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An Autobiography (1977)

de Agatha Christie

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1,537368,555 (4.1)1 / 197
Dame Agatha Christie sheds light on her secretive life and tells of her early years, her marriages and rise to success.
Afegit fa poc perraphi, Jen2be2, mhplibrary, Glenn1962, AGift, biblioteca privada, legrande, LarsTH, MWise, Mo_Cat
Biblioteques llegadesEdward St. John Gorey
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Agatha Christie is the Queen of Mystery, with countless novels and short stories behind her. This is a different book. It's a narrated story through her memories, from the age of 5 to the age of 75. It is written in a light and conversational style. This could be her at the dinner table recollecting old memories to some new friends. Anyone wanting to know everything that happened to her will most likely be disappointed since this is random recollections and major events, some of them, not all.

What we are given is a look into the mind of Christie. It gives an idea about what she found interesting, fun, valuable and important. Places. She mentions early that she remembers places more than people and this book confirms it. The family home of Ashfield, though sold and demolished quite some time before this was published, is on the first and the last page. And imagination. She marvels about how her imagination kept her busy and happy as a child.

For an author she seems to have a blind eye to other people's views. She does not seem to realise when she is appreciated and she does not seem to realise her own position in the world. She iterates many times that they were not rich, but most people did not do what her family did. Wikipedia calls her family Upper Middle class and maybe this is what it was like to be Upper Middle Class around 1900. Her family did lose its position though. The family money disappeared and she ended up having to make her own money. Luckily since otherwise she might not have been so motivated to write.

She also had a fascination with houses. I don't know how many she bought and owned but many. I wonder what happened to them all.

For people, she seems to have considered a lot of people dear friends but I wonder how much they were in touch. The book leaves most of the really private parts alone. It is also a nice book. Very few bad things are said about anyone, and when bad things are mentioned, I have the feeling the target would actually agree.

Some of the most memorable quotes from the book:

The line that identifies her as an introvert long before that term became popular:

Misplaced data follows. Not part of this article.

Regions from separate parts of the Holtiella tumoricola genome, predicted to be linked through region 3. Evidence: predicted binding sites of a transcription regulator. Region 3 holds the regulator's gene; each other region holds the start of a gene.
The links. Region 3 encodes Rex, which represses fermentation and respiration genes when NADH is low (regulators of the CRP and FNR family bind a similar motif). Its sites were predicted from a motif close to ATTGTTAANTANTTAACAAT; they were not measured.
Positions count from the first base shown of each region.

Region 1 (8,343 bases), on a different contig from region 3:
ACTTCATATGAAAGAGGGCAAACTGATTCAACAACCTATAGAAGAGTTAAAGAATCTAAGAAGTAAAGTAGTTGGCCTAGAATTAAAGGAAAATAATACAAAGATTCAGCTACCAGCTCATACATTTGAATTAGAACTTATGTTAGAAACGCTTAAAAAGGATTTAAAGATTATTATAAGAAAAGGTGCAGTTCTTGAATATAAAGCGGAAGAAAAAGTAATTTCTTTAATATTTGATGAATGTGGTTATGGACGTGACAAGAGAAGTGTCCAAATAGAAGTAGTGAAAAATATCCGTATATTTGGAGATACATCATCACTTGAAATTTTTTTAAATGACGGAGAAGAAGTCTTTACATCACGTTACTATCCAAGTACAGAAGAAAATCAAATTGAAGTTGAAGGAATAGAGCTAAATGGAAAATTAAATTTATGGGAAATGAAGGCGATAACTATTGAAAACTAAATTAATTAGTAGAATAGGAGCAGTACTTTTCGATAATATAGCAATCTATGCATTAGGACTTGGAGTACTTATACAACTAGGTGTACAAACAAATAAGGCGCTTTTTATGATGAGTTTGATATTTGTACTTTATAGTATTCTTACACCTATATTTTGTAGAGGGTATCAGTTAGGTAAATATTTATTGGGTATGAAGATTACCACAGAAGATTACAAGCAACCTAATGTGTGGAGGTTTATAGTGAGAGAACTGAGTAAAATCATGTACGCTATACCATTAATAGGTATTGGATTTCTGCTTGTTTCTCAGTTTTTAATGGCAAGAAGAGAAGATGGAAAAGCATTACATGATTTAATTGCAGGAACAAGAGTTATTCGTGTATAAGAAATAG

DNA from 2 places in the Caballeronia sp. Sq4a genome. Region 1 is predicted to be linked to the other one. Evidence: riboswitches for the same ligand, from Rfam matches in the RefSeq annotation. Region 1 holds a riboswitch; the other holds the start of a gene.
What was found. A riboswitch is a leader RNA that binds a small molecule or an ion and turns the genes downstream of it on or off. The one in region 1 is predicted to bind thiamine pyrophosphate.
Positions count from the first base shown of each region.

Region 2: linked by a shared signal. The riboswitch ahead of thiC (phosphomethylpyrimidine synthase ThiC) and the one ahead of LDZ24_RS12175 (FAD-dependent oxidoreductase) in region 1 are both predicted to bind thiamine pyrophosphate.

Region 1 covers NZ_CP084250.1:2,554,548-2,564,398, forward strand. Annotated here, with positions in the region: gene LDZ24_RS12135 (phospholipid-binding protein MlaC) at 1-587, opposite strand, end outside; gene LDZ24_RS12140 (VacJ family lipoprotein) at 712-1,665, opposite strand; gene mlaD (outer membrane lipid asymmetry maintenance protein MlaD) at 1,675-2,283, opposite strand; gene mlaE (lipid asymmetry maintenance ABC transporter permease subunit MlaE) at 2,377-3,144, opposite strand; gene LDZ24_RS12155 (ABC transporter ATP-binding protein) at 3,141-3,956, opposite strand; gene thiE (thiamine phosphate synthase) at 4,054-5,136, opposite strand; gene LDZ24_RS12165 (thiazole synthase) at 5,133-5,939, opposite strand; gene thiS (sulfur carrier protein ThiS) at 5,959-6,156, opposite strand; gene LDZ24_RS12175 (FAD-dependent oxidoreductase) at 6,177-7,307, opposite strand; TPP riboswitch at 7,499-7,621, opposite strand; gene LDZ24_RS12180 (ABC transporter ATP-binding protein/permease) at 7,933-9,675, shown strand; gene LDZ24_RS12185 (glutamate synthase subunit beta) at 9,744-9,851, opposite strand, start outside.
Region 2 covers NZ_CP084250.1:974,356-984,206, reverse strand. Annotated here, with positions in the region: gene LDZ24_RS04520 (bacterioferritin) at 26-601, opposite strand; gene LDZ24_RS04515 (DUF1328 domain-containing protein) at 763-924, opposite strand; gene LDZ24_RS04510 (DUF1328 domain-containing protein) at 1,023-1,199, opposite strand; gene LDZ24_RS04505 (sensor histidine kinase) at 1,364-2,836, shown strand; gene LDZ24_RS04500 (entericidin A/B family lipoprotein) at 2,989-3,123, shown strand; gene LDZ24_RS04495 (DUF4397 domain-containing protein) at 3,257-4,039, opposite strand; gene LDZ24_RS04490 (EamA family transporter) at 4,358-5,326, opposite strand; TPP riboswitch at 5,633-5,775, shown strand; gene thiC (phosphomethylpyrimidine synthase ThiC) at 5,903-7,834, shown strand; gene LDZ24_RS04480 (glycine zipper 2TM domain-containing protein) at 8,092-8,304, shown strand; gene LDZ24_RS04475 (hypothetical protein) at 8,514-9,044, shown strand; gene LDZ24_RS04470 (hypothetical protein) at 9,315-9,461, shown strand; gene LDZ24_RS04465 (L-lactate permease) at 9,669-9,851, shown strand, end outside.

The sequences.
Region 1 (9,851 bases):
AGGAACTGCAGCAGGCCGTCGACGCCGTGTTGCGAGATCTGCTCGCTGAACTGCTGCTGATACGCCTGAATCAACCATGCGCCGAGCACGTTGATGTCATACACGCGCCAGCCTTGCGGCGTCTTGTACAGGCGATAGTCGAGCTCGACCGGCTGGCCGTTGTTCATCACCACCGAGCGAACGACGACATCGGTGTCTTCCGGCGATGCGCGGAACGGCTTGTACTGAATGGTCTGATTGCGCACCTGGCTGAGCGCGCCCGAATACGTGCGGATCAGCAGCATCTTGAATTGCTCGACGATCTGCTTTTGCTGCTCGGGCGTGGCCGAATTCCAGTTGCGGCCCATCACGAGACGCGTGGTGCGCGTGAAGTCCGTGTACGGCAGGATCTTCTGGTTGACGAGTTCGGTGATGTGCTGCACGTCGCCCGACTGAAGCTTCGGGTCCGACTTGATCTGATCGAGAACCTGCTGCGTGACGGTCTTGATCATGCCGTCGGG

I needed, urgently, to be alone and come to terms with this incredible happiness.

About being taught various dances that could become useful in social funcitons:
We were also taught the Swedish Country Dance,
... which reminds me about a passage where a dancer returns her to her mother saying "You have taught her well how to dance, now teach her to speak."

The words of someone content:
There are few things more desirable than to be an acceptor and an enjoyer. You can like and enjoy almost any kind of food or way of life. You can enjoy country life, dogs, muddy walks; towns, noise, people, clatter. In the one there is repose, ease for nerves, time for reading, knitting, embroidery, and the pleasure of growing things. In the other theatres, art galleries, good concerts, and seeing friends you would otherwise seldom see. I am happy to say that I can enjoy almost everything.

Or:
I was always prepared to like the next thing that came along.

Sea travels stuck to her mind and later when flying becomes possible she describes flying as dull and boring. Still, I don't know if she really wanted to go back to sea considering her experiences with rough waters:
There is no gap in the world as complete as that between one who is sea-sick and one who is not.

Again, being happy for the simple things:
Nowhere in the world is there such a good breakfast as tinned sausages cooked on a primus stove in the desert in the early morning.
... or is that just being English?


About what is good with life:
I don’t like crowds, being jammed up against people, loud voices, noise, protracted talking, parties, and especially cocktail parties, cigarette smoke and smoking generally, any kind of drink except in cooking, marmalade, oysters, lukewarm food, grey skies, the feet of birds, or indeed the feel of a bird altogether. Final and fiercest dislike: the taste and smell of hot milk. I like sunshine, apples, almost any kind of music, railway trains, numerical puzzles and anything to do with numbers, going to the sea, bathing and swimming, silence, sleeping, dreaming, eating, the smell of coffee, lilies of the valley, most dogs, and going to the theatre.

And she used to word "haters" long before the Internet. This is still so true:
The minority of what I call ‘the haters’ is quite small, but, like all minorities, it makes itself felt far more than the majority does.

I wonder if this is I: